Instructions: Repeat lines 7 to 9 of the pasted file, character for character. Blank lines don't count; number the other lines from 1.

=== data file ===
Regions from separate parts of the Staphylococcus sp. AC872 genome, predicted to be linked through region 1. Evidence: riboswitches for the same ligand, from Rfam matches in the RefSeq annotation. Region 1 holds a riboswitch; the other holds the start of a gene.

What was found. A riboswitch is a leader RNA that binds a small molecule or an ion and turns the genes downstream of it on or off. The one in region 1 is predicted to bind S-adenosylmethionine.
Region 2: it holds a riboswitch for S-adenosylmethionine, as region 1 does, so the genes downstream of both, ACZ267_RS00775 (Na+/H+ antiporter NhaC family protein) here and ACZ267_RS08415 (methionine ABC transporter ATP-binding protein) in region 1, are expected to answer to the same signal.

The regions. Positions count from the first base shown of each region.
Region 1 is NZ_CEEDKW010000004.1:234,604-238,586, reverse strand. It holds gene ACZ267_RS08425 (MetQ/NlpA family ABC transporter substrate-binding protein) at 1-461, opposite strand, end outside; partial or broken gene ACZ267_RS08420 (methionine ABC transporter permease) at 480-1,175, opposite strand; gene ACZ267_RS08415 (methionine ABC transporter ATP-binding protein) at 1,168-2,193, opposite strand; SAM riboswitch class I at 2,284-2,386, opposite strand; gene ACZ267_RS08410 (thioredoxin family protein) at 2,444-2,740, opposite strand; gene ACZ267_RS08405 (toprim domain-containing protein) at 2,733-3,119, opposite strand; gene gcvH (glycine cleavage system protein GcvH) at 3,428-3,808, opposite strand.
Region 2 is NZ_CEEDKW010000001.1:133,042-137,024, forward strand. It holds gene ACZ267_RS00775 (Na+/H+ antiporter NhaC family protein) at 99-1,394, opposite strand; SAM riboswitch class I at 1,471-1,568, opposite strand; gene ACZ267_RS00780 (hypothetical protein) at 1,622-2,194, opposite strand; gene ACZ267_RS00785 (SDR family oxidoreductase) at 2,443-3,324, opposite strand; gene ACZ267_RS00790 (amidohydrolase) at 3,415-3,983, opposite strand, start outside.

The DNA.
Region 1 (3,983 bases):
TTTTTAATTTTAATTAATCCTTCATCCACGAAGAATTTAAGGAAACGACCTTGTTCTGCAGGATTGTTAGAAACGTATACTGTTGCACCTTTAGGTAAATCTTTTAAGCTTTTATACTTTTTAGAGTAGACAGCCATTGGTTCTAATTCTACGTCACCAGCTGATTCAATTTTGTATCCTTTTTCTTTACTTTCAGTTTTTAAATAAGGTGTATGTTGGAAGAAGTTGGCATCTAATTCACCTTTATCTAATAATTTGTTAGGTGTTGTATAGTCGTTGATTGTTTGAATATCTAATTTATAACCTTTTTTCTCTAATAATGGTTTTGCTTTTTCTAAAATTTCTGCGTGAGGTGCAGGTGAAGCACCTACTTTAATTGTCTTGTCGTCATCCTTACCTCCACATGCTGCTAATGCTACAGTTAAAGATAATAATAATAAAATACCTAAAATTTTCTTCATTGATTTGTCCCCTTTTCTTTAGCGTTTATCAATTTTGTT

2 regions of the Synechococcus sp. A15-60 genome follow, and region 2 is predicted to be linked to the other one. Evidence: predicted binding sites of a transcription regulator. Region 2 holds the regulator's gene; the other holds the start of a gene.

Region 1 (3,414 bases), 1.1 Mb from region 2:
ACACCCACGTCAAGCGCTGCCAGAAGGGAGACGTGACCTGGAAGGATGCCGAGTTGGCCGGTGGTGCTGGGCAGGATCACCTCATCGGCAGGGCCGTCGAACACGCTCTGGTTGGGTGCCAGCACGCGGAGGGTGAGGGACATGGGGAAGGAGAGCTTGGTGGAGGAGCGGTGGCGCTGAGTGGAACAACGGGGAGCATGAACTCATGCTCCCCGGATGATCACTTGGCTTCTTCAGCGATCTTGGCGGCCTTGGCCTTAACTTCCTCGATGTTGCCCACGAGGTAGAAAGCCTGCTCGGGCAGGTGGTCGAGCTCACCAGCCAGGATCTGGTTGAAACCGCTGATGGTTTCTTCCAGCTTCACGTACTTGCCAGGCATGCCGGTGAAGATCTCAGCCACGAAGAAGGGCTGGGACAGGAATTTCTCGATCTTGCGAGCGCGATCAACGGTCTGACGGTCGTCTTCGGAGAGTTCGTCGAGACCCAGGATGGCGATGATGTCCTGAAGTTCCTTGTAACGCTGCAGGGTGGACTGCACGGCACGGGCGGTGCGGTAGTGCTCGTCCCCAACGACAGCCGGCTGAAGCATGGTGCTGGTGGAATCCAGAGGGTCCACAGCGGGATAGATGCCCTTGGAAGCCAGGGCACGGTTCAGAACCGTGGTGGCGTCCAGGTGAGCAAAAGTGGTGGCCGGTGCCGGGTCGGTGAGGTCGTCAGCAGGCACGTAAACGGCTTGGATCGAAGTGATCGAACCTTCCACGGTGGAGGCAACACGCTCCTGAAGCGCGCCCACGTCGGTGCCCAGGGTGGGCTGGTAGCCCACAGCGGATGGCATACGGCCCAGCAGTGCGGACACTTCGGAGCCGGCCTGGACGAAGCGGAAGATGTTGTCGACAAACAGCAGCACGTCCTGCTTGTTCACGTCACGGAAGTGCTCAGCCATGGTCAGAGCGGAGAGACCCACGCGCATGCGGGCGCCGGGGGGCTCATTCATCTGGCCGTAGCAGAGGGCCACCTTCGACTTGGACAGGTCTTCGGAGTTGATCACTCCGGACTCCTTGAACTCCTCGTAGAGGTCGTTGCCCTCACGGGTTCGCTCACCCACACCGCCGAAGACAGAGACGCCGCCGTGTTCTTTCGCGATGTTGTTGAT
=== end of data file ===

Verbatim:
The DNA.
Region 1 (3,983 bases):
TTTTTAATTTTAATTAATCCTTCATCCACGAAGAATTTAAGGAAACGACCTTGTTCTGCAGGATTGTTAGAAACGTATACTGTTGCACCTTTAGGTAAATCTTTTAAGCTTTTATACTTTTTAGAGTAGACAGCCATTGGTTCTAATTCTACGTCACCAGCTGATTCAATTTTGTATCCTTTTTCTTTACTTTCAGTTTTTAAATAAGGTGTATGTTGGAAGAAGTTGGCATCTAATTCACCTTTATCTAATAATTTGTTAGGTGTTGTATAGTCGTTGATTGTTTGAATATCTAATTTATAACCTTTTTTCTCTAATAATGGTTTTGCTTTTTCTAAAATTTCTGCGTGAGGTGCAGGTGAAGCACCTACTTTAATTGTCTTGTCGTCATCCTTACCTCCACATGCTGCTAATGCTACAGTTAAAGATAATAATAATAAAATACCTAAAATTTTCTTCATTGATTTGTCCCCTTTTCTTTAGCGTTTATCAATTTTGTT